US 7367740 B2
An adjustable support stand for an article such as a camera employs a plurality of elongated links connected to one another at their ends by lockable universal joints. Each joint consists of a pair of complementary knuckles, each joined to a link end by a splined connection, which connections provide two axes of rotation to the joint. The knuckles are joined to one another about a third axis of rotation, perpendicular to the first two axes by means of a splined pin which passes through splined holes in the two knuckles. The splined connections employ splines of different count to achieve a high resolution of possible positions.
1. A positionally adjustable mechanism, comprising:
a pair of elongated members each having a central axis;
a base member fixed to a first end of one of the elongated members;
an article to be supported fixed to a first end of the other elongated member;
a pair of knuckles, each knuckle having an internally splined central hole;
a cylindrical pin formed with axially extending splines adapted to be inserted through said internally splined holes of the two knuckles;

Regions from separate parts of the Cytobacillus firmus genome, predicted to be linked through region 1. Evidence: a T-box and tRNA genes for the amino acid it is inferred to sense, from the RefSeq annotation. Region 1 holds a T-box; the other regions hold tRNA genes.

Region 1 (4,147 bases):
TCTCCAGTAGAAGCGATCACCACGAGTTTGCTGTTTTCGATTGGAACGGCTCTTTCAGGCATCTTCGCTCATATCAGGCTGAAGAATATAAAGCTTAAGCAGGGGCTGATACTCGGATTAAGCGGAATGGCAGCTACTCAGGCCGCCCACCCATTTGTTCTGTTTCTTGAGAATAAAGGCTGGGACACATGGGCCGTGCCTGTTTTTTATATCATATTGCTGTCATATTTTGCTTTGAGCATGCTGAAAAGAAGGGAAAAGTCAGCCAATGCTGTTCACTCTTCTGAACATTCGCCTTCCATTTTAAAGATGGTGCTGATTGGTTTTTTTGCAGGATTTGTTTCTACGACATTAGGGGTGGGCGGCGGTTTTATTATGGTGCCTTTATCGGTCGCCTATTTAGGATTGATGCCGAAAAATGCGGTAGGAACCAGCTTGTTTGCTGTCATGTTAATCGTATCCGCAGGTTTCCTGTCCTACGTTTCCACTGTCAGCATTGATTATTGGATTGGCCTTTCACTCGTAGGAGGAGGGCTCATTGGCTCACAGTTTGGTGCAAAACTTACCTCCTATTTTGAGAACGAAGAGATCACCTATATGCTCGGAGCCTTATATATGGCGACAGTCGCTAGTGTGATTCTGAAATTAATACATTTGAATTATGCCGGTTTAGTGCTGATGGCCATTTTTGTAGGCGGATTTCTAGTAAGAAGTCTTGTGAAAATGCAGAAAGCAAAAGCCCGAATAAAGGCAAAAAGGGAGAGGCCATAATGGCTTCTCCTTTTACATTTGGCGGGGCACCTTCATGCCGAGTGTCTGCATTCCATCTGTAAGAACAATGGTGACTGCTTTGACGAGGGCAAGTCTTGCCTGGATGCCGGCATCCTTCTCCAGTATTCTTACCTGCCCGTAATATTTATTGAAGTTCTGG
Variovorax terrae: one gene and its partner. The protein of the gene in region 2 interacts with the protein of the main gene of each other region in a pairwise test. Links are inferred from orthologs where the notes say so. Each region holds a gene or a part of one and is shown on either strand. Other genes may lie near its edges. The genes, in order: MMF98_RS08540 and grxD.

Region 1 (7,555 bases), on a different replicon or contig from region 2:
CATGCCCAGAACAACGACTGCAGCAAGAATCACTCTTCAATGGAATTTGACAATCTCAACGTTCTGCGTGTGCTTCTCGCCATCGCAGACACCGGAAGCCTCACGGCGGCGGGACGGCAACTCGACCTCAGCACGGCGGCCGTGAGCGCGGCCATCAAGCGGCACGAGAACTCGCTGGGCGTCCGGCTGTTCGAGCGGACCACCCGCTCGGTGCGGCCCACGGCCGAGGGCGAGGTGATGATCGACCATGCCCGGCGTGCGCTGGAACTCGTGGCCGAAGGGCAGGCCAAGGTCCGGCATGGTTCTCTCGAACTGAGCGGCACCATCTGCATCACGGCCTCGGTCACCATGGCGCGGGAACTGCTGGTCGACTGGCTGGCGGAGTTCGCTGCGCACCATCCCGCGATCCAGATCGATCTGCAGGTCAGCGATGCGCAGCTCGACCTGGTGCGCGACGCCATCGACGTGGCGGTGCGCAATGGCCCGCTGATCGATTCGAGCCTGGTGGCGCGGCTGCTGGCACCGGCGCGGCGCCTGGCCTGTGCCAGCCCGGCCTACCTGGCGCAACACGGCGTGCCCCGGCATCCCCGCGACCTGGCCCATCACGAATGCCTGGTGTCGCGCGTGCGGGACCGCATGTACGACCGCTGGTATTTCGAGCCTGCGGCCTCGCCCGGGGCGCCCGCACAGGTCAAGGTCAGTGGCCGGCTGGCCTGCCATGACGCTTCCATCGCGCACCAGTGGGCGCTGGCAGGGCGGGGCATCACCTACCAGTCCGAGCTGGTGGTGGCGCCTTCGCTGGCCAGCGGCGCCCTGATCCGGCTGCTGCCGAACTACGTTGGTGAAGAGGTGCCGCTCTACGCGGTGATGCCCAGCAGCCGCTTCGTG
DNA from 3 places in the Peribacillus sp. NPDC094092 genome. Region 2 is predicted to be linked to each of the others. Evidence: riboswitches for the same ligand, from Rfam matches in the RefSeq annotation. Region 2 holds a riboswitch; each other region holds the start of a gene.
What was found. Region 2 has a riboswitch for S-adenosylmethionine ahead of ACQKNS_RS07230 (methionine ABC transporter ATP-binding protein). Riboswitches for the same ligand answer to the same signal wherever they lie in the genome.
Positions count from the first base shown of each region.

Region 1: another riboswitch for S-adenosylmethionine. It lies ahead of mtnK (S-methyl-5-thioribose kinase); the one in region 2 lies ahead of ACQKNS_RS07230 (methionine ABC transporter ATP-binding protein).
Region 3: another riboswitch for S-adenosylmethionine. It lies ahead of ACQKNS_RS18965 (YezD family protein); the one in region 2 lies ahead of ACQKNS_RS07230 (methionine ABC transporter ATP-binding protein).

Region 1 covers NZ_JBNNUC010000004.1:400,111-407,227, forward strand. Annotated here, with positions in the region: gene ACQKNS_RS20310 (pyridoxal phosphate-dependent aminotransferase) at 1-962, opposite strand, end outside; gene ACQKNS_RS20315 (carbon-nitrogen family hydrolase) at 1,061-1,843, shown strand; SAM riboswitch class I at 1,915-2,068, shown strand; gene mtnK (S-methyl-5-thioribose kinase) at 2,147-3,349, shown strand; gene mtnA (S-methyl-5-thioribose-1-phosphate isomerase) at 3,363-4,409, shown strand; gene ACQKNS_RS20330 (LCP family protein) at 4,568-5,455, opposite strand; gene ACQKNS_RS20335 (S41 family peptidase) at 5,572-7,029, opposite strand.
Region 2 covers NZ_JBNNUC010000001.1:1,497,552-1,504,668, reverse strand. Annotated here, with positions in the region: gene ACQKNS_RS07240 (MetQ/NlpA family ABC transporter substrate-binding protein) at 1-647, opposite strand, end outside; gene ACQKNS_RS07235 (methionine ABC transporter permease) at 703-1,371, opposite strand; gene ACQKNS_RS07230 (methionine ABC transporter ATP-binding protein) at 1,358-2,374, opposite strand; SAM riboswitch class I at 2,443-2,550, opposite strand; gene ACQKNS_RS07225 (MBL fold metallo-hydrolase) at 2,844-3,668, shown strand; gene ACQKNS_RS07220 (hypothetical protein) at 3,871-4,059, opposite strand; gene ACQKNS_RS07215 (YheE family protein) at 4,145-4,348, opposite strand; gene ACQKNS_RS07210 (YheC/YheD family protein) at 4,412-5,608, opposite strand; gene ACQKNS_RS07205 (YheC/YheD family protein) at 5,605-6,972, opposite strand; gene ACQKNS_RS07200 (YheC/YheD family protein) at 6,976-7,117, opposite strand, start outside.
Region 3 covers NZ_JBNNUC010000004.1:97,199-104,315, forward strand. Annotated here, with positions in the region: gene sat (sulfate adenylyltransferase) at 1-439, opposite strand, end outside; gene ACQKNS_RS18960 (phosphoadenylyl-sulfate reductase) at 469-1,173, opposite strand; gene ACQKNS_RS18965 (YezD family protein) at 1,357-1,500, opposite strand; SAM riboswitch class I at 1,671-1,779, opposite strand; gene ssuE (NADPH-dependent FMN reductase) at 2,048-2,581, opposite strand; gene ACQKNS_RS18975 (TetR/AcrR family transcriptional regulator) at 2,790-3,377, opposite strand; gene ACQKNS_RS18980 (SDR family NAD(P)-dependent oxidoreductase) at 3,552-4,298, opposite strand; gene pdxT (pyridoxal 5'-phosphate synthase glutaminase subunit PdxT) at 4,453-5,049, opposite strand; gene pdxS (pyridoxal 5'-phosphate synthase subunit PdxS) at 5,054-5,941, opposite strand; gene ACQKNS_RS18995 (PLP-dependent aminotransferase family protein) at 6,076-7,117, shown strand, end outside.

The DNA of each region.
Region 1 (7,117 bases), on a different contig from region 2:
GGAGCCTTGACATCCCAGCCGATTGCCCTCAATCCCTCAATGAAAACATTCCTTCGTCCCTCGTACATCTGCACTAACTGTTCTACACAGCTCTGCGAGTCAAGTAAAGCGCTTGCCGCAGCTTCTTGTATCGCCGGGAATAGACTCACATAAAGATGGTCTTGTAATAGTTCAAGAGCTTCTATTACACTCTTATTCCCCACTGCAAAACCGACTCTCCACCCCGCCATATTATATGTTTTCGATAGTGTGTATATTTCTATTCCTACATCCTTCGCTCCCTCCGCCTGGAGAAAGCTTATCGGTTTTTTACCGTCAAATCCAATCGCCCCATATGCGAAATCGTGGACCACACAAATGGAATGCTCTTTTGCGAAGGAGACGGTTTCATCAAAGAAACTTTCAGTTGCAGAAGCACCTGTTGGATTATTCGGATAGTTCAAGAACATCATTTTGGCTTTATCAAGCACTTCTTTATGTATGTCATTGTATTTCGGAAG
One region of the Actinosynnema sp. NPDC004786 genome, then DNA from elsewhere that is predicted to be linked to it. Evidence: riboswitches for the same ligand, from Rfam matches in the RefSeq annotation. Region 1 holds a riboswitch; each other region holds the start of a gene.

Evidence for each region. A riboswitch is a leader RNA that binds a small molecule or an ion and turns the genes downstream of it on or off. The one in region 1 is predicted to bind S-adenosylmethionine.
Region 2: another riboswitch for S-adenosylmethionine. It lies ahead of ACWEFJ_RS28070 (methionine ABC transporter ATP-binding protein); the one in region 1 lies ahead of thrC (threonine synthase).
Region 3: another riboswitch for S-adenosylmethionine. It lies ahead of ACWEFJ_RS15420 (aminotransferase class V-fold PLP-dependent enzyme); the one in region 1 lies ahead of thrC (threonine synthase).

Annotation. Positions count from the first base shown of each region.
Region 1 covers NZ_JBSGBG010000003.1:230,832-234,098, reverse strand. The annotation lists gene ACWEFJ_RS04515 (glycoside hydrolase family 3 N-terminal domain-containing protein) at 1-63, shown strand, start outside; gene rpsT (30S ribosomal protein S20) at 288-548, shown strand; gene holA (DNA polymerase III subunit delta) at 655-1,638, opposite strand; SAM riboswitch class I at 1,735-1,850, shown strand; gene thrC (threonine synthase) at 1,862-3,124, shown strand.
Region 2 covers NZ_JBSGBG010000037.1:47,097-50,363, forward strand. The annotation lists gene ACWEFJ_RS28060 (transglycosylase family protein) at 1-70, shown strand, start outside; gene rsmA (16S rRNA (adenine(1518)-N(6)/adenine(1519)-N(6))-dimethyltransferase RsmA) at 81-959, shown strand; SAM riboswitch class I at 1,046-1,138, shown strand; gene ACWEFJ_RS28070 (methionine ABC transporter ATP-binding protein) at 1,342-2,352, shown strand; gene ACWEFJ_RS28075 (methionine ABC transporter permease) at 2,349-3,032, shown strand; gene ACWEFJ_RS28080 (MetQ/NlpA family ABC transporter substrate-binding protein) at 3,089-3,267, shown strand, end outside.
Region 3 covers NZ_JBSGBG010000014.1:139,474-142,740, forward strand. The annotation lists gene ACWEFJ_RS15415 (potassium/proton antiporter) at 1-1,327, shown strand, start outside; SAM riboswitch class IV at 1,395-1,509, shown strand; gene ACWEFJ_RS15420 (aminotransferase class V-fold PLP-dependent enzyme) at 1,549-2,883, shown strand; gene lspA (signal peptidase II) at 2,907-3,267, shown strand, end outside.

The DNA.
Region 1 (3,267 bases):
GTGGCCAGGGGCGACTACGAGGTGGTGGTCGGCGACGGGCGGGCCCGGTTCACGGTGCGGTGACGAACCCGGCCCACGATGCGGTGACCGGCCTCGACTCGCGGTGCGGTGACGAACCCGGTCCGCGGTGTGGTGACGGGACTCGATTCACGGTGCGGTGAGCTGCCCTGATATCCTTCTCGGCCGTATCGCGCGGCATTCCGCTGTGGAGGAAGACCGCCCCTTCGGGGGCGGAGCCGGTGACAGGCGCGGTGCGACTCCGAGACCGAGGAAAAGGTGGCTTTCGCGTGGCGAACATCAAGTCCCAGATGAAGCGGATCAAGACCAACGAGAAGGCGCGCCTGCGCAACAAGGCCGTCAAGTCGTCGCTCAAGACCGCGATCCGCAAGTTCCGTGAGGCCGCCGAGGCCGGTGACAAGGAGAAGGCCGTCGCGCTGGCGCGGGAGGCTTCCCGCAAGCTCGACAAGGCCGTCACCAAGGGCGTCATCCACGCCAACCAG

a pair of structures each joining one of the knuckles to a second end of one of the elongated members so that the internally splined central hole of the knuckle extends substantially normal to the central axis of its connected elongated member, each such structure comprising a first cylindrical part having axially extending splines and a second part having a hole with internal spines, thereby allowing control of the rotational position of the first and second parts relative to one another, with the central axis of the cylindrical part and the hole being coaxial with the central axis of the connected elongated member and substantially normal to said cylindrical pin;
whereby, the orientation of the pair of elongated members relative to one another may be adjusted and fixed.
2. The adjustable mechanism of
3. The adjustable mechanism of
4. The adjustable mechanism of
5. The adjustable mechanism of
6. An adjustable position support stand for an article, comprising:
a pair of elongated members each having a central axis, comprising a first member and a second member;
a base for securing a first end of the first of said members to a supporting structure;